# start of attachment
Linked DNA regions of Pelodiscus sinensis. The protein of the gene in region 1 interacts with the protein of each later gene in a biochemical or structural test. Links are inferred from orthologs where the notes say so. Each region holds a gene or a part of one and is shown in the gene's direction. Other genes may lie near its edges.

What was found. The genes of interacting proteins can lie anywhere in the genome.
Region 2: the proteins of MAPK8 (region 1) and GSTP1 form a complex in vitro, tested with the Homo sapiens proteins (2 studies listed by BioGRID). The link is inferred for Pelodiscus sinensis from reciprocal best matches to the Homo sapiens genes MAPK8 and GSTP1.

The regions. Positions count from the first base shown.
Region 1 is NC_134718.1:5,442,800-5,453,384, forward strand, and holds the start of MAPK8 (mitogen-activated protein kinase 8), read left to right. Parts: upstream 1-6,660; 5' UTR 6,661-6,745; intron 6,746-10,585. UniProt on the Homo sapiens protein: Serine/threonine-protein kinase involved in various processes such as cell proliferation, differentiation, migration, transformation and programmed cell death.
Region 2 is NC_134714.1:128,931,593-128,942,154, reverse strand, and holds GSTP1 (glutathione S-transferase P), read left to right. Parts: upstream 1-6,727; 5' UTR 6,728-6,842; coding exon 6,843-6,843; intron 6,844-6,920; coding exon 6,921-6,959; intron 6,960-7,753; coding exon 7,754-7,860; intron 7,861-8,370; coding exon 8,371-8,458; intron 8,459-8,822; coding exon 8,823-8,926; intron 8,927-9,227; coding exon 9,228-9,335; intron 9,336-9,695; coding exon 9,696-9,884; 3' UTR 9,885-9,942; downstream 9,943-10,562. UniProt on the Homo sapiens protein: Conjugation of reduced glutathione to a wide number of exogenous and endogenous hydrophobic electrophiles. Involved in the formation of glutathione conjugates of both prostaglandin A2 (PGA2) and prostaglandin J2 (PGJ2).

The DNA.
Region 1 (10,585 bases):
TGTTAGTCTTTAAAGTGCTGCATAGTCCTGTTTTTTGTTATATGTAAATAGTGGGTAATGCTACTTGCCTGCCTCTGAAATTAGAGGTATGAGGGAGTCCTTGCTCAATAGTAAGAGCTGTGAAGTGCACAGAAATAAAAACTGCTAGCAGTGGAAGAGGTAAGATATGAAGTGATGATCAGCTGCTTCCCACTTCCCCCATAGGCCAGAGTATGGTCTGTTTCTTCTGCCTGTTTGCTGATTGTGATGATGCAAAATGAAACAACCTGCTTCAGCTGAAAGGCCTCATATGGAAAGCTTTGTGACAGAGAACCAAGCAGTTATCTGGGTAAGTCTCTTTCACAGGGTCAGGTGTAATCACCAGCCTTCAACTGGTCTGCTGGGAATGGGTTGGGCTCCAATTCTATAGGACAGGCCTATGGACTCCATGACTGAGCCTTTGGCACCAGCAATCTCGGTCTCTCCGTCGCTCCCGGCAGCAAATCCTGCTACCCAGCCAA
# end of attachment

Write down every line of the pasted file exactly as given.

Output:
Linked DNA regions of Pelodiscus sinensis. The protein of the gene in region 1 interacts with the protein of each later gene in a biochemical or structural test. Links are inferred from orthologs where the notes say so. Each region holds a gene or a part of one and is shown in the gene's direction. Other genes may lie near its edges.

What was found. The genes of interacting proteins can lie anywhere in the genome.
Region 2: the proteins of MAPK8 (region 1) and GSTP1 form a complex in vitro, tested with the Homo sapiens proteins (2 studies listed by BioGRID). The link is inferred for Pelodiscus sinensis from reciprocal best matches to the Homo sapiens genes MAPK8 and GSTP1.

The regions. Positions count from the first base shown.
Region 1 is NC_134718.1:5,442,800-5,453,384, forward strand, and holds the start of MAPK8 (mitogen-activated protein kinase 8), read left to right. Parts: upstream 1-6,660; 5' UTR 6,661-6,745; intron 6,746-10,585. UniProt on the Homo sapiens protein: Serine/threonine-protein kinase involved in various processes such as cell proliferation, differentiation, migration, transformation and programmed cell death.
Region 2 is NC_134714.1:128,931,593-128,942,154, reverse strand, and holds GSTP1 (glutathione S-transferase P), read left to right. Parts: upstream 1-6,727; 5' UTR 6,728-6,842; coding exon 6,843-6,843; intron 6,844-6,920; coding exon 6,921-6,959; intron 6,960-7,753; coding exon 7,754-7,860; intron 7,861-8,370; coding exon 8,371-8,458; intron 8,459-8,822; coding exon 8,823-8,926; intron 8,927-9,227; coding exon 9,228-9,335; intron 9,336-9,695; coding exon 9,696-9,884; 3' UTR 9,885-9,942; downstream 9,943-10,562. UniProt on the Homo sapiens protein: Conjugation of reduced glutathione to a wide number of exogenous and endogenous hydrophobic electrophiles. Involved in the formation of glutathione conjugates of both prostaglandin A2 (PGA2) and prostaglandin J2 (PGJ2).

The DNA.
Region 1 (10,585 bases):
TGTTAGTCTTTAAAGTGCTGCATAGTCCTGTTTTTTGTTATATGTAAATAGTGGGTAATGCTACTTGCCTGCCTCTGAAATTAGAGGTATGAGGGAGTCCTTGCTCAATAGTAAGAGCTGTGAAGTGCACAGAAATAAAAACTGCTAGCAGTGGAAGAGGTAAGATATGAAGTGATGATCAGCTGCTTCCCACTTCCCCCATAGGCCAGAGTATGGTCTGTTTCTTCTGCCTGTTTGCTGATTGTGATGATGCAAAATGAAACAACCTGCTTCAGCTGAAAGGCCTCATATGGAAAGCTTTGTGACAGAGAACCAAGCAGTTATCTGGGTAAGTCTCTTTCACAGGGTCAGGTGTAATCACCAGCCTTCAACTGGTCTGCTGGGAATGGGTTGGGCTCCAATTCTATAGGACAGGCCTATGGACTCCATGACTGAGCCTTTGGCACCAGCAATCTCGGTCTCTCCGTCGCTCCCGGCAGCAAATCCTGCTACCCAGCCAA